I do NOT want to re-stack wood back to front every time I start processing a downed tree.
The tool for this job is simple: a divider, like stalls in a barn. 

Now I can start the winter with two sides full.  I use the older, drier side first.  Whenever one side is empty, I can clean out and re-fill it. 

We seem to use a little over a cord per winter, and this shed is 8' by 12' inside.  So I've made the divider a little taller than 4 feet.  That gives us a cord+ on each side, plus 4 feet of semi-dry space for the chopping block and junk ... *ahem* ... "useful barbecue stuff".  
Maybe I will build a "stuff shed" onto the side of the wood shed, so we have a shaded place to store gasoline and other goodies without losing wood space.  But I suspect that no matter how many sheds you have, there will always be more stuff that drifts in there... it's like a junk magnet.

The divider is ... "ghetto chic."
A recycled pallet would have worked, but I am "saving" my palettes for a bigger project.
So this divider is made almost entirely of wood scraps that are crappier than pallet wood.  Stuff I prefer not to burn - pressure treated, OSB, painted boards.  It is gappy to allow air flow. 

It is REALLY messy looking because I got fed up with trying to find where I'd squirrelled away all my outdoor tools last winter.  (I am already a couple months behind the time I started stacking wood last year.) 
I ended up taking the scrap to a borrowed saw, cutting a few useful-ish gussets (little angled chunks of OSB), and just gobbing it together.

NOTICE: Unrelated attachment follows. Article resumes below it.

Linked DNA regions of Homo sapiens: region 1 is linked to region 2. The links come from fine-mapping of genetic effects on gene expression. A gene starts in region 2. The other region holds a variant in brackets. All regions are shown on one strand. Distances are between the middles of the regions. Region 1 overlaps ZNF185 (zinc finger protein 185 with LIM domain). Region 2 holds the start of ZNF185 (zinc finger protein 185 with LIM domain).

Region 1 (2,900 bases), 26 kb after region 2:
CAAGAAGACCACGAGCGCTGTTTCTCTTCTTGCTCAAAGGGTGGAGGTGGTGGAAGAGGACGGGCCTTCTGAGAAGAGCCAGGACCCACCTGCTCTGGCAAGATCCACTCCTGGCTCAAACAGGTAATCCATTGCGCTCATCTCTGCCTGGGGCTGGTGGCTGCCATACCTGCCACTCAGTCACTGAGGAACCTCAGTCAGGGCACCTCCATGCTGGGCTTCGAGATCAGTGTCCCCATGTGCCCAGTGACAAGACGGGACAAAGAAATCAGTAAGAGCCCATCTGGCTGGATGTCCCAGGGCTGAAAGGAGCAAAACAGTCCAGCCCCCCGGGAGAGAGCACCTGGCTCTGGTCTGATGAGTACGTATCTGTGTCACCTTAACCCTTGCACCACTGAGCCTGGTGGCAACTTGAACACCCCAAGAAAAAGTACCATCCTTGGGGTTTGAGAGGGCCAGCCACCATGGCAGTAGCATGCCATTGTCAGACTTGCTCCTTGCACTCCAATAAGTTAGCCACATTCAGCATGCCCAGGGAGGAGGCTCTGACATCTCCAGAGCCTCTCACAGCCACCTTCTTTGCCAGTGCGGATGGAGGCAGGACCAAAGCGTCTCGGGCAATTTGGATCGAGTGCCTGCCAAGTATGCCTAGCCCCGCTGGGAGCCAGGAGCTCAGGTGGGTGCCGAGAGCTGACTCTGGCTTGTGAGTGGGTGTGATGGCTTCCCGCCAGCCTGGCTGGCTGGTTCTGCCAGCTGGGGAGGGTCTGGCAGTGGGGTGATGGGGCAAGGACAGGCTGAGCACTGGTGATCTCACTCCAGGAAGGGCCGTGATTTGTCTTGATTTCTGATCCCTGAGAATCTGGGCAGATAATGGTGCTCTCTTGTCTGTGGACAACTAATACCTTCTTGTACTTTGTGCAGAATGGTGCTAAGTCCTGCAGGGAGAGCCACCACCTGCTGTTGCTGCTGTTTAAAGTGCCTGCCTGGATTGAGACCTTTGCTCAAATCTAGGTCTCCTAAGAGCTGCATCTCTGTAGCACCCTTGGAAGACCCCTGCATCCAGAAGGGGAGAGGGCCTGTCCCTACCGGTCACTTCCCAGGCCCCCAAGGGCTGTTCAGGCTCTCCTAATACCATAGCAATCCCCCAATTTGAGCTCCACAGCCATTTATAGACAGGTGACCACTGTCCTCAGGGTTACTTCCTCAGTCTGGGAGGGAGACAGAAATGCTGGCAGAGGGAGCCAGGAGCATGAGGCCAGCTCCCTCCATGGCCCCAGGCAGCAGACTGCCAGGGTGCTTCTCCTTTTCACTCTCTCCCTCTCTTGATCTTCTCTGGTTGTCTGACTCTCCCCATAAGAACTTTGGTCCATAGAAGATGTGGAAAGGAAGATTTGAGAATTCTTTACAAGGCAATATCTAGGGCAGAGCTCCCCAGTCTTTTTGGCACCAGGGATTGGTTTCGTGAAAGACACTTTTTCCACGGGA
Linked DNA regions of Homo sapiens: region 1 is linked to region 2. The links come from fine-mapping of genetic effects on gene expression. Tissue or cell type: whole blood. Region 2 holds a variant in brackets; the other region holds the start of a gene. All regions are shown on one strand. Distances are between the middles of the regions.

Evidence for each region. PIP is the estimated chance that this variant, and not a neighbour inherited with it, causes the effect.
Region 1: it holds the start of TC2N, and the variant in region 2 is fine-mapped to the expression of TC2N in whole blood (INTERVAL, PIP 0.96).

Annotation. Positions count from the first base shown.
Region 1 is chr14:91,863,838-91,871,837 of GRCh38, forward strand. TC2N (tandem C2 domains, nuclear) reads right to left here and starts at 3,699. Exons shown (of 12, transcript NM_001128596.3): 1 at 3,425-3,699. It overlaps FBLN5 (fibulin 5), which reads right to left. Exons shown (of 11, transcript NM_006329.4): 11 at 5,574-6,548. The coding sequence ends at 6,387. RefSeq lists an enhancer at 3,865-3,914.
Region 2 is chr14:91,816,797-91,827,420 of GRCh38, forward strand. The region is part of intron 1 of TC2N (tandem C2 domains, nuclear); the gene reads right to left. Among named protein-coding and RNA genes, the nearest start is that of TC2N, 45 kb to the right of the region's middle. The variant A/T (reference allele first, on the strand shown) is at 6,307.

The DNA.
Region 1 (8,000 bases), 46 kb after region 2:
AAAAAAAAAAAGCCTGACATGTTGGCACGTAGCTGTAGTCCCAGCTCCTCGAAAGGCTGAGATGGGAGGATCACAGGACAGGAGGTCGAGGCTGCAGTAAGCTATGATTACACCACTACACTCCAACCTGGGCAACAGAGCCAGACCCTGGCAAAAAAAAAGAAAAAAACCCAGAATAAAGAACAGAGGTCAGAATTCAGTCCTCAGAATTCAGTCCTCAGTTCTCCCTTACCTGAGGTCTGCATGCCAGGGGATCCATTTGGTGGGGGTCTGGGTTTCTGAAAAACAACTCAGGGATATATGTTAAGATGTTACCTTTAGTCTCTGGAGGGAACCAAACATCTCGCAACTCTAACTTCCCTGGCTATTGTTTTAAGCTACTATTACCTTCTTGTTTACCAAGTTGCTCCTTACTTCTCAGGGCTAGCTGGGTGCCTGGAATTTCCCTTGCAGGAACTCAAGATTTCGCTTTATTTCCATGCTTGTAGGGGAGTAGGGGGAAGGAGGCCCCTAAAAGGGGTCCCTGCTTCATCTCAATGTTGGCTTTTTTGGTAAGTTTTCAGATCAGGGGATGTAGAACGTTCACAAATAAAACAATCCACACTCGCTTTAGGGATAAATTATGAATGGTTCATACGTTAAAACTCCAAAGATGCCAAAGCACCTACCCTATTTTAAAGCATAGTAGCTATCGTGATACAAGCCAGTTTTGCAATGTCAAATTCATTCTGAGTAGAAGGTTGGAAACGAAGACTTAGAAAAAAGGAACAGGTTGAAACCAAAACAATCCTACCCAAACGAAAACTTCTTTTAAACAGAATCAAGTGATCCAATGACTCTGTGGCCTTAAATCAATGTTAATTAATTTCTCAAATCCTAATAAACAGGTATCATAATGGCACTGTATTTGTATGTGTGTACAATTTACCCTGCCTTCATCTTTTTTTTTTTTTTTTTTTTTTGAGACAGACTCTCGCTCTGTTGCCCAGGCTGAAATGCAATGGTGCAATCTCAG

I finally found my saw, safely tucked away in our new carport, about 20 minutes after I screwed the last board onto this mess.

But it works!

As of May 2:
about 1/3 cord
(1 face cord).
It makes it MUCH easier to quickly stack a pile of wood. And it gives me a thrill of hope to see the disappointed look on the faces of our two dogs. 

These two eager squeak-hunters have been tumbling the wood rows into piles, and eating chunks out of the woodshed itself, following the scent of long-gone squirrels and the sound of each others' scrabbling around.

Maybe with this divider in place, they won't be able to mix the wet wood quite so thoroughly into the last precious stacks of dry wood.

Maybe I'm being optimistic.  Two 60-pound dogs, one full-blooded terrier and one mutt, can rearrange a lot of wood when they are in the throes of "squeak-hunting."

So if I can't stop them eating my wood shed, at least I can look forward to the chewed-up corners giving a little bit of improved ventilation. 

As long as they don't chew through the support posts, we're good.  ;-)